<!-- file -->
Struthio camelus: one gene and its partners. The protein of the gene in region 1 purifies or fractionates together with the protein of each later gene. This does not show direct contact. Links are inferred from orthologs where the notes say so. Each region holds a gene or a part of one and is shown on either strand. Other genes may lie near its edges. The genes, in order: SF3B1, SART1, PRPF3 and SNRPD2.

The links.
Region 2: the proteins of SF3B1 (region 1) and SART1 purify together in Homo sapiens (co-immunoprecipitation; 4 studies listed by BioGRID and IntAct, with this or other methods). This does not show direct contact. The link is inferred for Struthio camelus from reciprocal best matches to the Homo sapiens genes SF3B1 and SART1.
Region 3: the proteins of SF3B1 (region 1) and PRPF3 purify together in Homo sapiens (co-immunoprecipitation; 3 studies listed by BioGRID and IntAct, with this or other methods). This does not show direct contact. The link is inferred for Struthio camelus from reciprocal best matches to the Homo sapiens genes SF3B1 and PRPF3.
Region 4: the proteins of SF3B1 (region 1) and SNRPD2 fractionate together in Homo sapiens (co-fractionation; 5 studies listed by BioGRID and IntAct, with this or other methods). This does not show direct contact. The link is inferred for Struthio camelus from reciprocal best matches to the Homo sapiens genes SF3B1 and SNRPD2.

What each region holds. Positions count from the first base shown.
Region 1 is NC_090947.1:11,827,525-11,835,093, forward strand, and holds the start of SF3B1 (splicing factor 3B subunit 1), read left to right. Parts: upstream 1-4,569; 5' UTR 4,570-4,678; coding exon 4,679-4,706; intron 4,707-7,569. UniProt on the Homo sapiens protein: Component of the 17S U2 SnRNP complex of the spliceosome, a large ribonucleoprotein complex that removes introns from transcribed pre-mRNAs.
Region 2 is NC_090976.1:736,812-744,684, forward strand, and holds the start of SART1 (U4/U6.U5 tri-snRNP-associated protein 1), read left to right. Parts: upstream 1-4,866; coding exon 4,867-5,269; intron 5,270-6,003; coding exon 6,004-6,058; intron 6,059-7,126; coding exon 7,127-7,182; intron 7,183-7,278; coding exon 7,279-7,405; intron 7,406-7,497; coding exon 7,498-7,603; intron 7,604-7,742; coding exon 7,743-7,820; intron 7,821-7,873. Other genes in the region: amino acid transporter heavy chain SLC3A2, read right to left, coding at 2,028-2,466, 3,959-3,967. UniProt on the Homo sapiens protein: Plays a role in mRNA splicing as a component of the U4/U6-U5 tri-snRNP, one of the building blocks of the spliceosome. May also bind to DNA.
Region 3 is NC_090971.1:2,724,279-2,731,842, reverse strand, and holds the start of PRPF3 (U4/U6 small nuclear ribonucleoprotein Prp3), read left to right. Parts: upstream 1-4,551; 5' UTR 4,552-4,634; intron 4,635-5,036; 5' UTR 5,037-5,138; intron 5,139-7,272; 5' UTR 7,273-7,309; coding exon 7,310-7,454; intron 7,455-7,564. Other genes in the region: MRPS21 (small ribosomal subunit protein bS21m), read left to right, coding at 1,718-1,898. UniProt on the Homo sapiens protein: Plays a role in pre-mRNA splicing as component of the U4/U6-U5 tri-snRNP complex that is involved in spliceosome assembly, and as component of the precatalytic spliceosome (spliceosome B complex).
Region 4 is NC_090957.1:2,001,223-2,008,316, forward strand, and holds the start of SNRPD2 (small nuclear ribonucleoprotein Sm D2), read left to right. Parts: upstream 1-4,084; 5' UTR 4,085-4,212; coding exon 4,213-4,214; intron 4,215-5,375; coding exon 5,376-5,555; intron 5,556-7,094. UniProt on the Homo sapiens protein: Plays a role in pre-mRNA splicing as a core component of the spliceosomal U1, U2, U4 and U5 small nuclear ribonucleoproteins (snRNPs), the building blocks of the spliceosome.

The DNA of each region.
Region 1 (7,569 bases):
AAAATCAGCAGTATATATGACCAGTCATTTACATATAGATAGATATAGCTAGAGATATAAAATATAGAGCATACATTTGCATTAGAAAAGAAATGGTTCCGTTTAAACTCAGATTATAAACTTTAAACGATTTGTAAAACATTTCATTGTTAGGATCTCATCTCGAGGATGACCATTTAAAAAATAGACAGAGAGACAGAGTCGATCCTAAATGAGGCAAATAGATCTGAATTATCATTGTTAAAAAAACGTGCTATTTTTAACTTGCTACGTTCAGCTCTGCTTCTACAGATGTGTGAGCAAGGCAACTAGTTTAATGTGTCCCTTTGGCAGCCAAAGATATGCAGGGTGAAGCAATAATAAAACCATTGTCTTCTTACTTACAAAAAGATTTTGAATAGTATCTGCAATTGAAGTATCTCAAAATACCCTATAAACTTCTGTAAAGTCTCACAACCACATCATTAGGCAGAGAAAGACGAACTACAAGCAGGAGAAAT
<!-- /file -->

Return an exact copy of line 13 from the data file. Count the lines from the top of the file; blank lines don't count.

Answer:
AAAATCAGCAGTATATATGACCAGTCATTTACATATAGATAGATATAGCTAGAGATATAAAATATAGAGCATACATTTGCATTAGAAAAGAAATGGTTCCGTTTAAACTCAGATTATAAACTTTAAACGATTTGTAAAACATTTCATTGTTAGGATCTCATCTCGAGGATGACCATTTAAAAAATAGACAGAGAGACAGAGTCGATCCTAAATGAGGCAAATAGATCTGAATTATCATTGTTAAAAAAACGTGCTATTTTTAACTTGCTACGTTCAGCTCTGCTTCTACAGATGTGTGAGCAAGGCAACTAGTTTAATGTGTCCCTTTGGCAGCCAAAGATATGCAGGGTGAAGCAATAATAAAACCATTGTCTTCTTACTTACAAAAAGATTTTGAATAGTATCTGCAATTGAAGTATCTCAAAATACCCTATAAACTTCTGTAAAGTCTCACAACCACATCATTAGGCAGAGAAAGACGAACTACAAGCAGGAGAAAT